A Province of Society of Jesus in South Asia Assistancy
Jesuit priest killed in Syria
Posted on: 4 Jun, 2019 Modified on: 1 Dec, 2014
By Fr Justin Tirkey, SJ
Rome: 8 April, 2014 Rome: 8 April, 2014 A. Frans van der Lugt,(75) a Dutch Jesuit priest who became a symbol of suffering and compassion in the war-ravaged Syria, was shot to death at monastery in Bustan al-Diwan, a Christian part of the Old City of Homs on Monday morning 7th April, by a lone masked gunman .
The killing came amid growing disputes between Syrian insurgents blockaded in the Old City - those who want to accept an amnesty from the government in exchange for laying down their arms, and those who do not.
Father Francis Van Der Lugt - a Jesuit, the same order as Pope Francis — had lived in Syria for decades and had refused to be evacuated with other civilians from the battleground city of Homs.
The motives for the attack were not known, and no one immediately claimed responsibility for the killing, which took place in Bustan al-Diwan, rebel-held neighborhood of Homs that has been blockaded for over a year by forces loyal to Syrian President Bashar Assad.
"Father Frans was killed in the garden of our monastery," Fr. Ziad Hillal, another Jesuit who lived there with the Dutch priest, told Vatican Radio. "They shot him twice in the head. "
According to the governor of Homs Governorate, Talal al-Barazi, he was killed by extremists from the Al-Nusra Front.
In a statement, Vatican spokesman Federico Lombardi praised Fr. van der Lugt as a "man of peace," who showed great courage in remaining loyal to the Syrian people to whom he dedicated his life and spiritual service, despite an extremely risky and difficult situation-"
U.N. Secretary-General Ban Ki-moon has condemned the killing of a Dutch priest in the besieged Syrian city of Homs, calling his shooting death an "inhumane act of violence."
Fr. Frans gained international exposure in the beginning of 2014 when he made a number of YouTube videos asking the international community for help for the citizens of the besieged city. He refused to leave, despite the dangerous situation.
In February, The Economist reported that he was probably the last European in the city and stayed because he was "the shepherd of [his] flock".
Frans van der Lugt, widely known as Pater Frans (10 April 1938 -7 April 2014), was a Jesuit priest from the Netherlands served Syrians for decades.
Van der Lugt, born into a banker's family, was a psychotherapist who left the Netherlands for the Middle East in the 1960s where he joined the Jesuits.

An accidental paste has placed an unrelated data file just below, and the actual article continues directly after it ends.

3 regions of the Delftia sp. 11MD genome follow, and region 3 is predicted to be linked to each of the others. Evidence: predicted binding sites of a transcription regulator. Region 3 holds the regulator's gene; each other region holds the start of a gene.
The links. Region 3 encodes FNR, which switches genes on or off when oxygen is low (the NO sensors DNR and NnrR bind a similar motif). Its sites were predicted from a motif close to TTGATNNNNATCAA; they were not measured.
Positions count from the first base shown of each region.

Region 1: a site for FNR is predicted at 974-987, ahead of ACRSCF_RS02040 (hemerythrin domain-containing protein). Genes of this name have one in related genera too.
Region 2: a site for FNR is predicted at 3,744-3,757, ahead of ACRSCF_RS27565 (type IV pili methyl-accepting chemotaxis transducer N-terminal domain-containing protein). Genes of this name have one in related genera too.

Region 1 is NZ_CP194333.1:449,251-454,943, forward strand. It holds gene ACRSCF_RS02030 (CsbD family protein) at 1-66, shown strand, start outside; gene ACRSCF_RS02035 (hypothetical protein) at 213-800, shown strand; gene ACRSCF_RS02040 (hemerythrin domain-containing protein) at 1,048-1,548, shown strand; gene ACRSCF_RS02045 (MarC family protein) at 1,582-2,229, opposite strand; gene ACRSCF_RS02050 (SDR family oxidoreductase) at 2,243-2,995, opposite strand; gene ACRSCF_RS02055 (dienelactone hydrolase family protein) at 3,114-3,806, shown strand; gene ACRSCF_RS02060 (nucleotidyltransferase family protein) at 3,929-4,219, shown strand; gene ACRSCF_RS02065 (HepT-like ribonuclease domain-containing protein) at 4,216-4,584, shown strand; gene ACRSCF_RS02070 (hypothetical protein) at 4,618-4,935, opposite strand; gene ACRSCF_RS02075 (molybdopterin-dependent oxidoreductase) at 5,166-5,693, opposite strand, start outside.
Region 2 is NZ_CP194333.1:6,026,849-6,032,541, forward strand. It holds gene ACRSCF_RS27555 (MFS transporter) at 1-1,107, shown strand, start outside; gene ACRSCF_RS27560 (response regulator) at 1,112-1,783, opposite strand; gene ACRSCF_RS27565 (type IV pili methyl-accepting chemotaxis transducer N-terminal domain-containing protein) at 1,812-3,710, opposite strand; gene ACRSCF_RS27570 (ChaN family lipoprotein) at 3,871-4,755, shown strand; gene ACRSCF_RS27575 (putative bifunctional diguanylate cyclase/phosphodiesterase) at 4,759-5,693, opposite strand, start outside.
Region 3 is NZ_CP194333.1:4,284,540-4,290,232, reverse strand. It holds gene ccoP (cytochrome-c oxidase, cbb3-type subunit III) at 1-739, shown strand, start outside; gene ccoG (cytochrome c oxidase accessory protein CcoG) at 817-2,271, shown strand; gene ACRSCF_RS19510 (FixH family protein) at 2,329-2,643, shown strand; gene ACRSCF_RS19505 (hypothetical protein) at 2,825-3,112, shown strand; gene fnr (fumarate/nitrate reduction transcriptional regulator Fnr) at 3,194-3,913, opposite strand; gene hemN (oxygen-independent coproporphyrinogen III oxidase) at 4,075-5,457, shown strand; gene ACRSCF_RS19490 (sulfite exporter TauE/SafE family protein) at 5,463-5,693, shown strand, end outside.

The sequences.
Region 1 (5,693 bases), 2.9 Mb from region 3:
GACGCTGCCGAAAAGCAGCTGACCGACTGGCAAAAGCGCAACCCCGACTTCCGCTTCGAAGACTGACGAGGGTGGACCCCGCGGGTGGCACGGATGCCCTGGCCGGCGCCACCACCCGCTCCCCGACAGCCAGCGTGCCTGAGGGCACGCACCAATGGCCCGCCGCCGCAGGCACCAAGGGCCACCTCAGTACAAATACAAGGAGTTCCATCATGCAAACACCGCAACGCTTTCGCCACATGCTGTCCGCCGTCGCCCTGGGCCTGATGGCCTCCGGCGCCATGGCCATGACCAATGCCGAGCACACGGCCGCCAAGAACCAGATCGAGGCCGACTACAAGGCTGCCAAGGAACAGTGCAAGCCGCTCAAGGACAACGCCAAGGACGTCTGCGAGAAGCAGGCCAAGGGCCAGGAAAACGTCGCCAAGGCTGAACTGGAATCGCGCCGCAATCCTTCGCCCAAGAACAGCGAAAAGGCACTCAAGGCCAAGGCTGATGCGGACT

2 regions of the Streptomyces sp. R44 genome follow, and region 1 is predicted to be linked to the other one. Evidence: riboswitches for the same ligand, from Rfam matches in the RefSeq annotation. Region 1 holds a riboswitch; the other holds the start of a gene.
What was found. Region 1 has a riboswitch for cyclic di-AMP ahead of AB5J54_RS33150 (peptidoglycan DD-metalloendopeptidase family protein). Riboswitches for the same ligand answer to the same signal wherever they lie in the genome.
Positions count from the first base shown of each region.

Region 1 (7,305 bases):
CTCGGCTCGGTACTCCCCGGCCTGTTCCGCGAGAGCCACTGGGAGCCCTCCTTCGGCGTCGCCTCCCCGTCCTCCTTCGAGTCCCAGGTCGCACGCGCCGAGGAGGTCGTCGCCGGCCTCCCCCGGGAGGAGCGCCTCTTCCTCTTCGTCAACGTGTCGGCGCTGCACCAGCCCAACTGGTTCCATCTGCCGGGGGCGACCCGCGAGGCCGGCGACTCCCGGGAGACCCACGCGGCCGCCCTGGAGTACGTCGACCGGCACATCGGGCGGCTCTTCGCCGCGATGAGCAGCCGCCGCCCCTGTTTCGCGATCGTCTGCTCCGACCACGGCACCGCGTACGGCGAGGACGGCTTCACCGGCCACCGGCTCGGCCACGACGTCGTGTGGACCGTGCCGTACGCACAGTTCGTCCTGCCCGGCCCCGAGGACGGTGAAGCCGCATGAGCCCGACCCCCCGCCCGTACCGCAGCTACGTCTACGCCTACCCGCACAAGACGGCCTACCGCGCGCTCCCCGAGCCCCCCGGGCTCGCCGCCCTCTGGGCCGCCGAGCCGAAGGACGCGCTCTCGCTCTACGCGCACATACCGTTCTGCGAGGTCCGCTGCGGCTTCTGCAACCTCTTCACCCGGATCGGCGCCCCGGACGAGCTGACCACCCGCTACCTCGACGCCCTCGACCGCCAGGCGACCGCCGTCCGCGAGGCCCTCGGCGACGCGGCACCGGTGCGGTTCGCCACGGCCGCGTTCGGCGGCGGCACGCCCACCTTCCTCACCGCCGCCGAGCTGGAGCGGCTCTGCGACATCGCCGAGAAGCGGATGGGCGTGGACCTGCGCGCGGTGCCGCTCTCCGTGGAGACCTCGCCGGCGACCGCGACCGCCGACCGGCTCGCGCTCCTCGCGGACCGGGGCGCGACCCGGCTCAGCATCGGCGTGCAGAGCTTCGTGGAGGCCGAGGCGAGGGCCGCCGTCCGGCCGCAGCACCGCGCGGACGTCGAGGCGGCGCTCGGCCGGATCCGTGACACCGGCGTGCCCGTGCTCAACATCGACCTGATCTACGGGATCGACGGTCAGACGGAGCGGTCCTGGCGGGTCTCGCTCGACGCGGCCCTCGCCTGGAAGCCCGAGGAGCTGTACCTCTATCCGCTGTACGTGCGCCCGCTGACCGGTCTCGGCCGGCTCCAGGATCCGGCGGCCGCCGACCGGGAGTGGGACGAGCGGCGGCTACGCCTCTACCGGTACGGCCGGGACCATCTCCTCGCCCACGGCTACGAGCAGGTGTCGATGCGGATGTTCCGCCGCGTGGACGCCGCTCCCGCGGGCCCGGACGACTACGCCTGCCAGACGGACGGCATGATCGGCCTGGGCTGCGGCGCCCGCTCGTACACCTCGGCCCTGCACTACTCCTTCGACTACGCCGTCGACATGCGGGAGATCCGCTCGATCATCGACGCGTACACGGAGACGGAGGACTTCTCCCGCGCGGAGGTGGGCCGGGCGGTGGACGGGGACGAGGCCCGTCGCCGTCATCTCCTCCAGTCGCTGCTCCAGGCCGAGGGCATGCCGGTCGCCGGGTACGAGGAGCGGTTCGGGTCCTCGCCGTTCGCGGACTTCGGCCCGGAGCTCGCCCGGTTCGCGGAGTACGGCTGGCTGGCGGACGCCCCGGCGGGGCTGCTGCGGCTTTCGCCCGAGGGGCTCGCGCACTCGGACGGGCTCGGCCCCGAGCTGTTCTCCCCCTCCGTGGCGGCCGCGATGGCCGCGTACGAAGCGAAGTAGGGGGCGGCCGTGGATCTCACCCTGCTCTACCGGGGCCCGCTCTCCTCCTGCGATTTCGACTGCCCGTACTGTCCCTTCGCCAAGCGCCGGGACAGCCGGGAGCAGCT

In 1966, after studying Arabic for two years in Lebanon, he went to Syria, where he lived for nearly fifty years.
Van der Lugt started a community farm in 1980, just outside the city, where the work was done by "young people with mental health problems". He spent his last years in Homs, where he worked in the local monastery and cared for the sick and the hungry.
Dutch Foreign Minister Frans Timmermans wrote on his Facebook page that van der Lugt "only brought good to Homs, was a Syrian among Syrians, (who) refused to abandon them even when it meant risking his own life."
A U.S. State Department spokeswoman, Jen Psaki said the United States is "saddened" by the news of Van Der Lugt's death. She said the priest worked to mitigate the immense suffering in Homs. The spokeswoman also deplored continued threats against Christians in Syria.
Individual deaths are often lost sight of in a war,still, the killing of Father Frans struck a chord, because he chose voluntarily to share the plight of the people who stayed in the Old City.
Father Frans explained his decision to remain in the Old City in an interview published in February on ReliefWeb, a website focusing on humanitarian organizations.
“I don’t see Muslims or Christians, I see, above all, human beings,” he said, who “hunger to lead a normal life.” As the only priest left in the Old City to help the people there with their suffering, he said, “how can I leave? This is impossible.”
An activist based in a blockaded rebel-area said rebel fighters were shocked by the priest's death.
"The man was living with us, eating with us, sleeping with us. He didn't leave, even when the blockade was eased," said Beibars Tilawi said via Skype. Regardless of the rebels' views toward Christians, the priest was well-liked for his efforts to get the blockade lifted and alleviate widespread suffering and hunger among civilians, Tilawi said.
In Belgium, the secretary of the Dutch Jesuit order Father Jan Stuyt said the slain priest had been living in Syria since the mid-1960s and was on good terms with the country's Muslim majority.
"He is a martyr for the interreligious dialogue," Father Jan Stuyt said in a telephone interview with Associated Press in Brussels.
The priest is among the latest victims in the three-year civil war among rebel groups and the Syrian regime. The conflict began when demonstrations sprang up nationwide March 15, 2011, protesting the rule of Bashar al-Assad, Syria's president and leader the country's Ba'ath Party.
In April of that year, the Syrian army began to deploy to put down the uprisings, firing on protesters. Since then, the violence has morphed into a civil war which has claimed the lives of an estimated 140,000 people.
There are 2.6 million Syrian refugees in nearby countries, most of them in Lebanon, Jordan, and Turkey.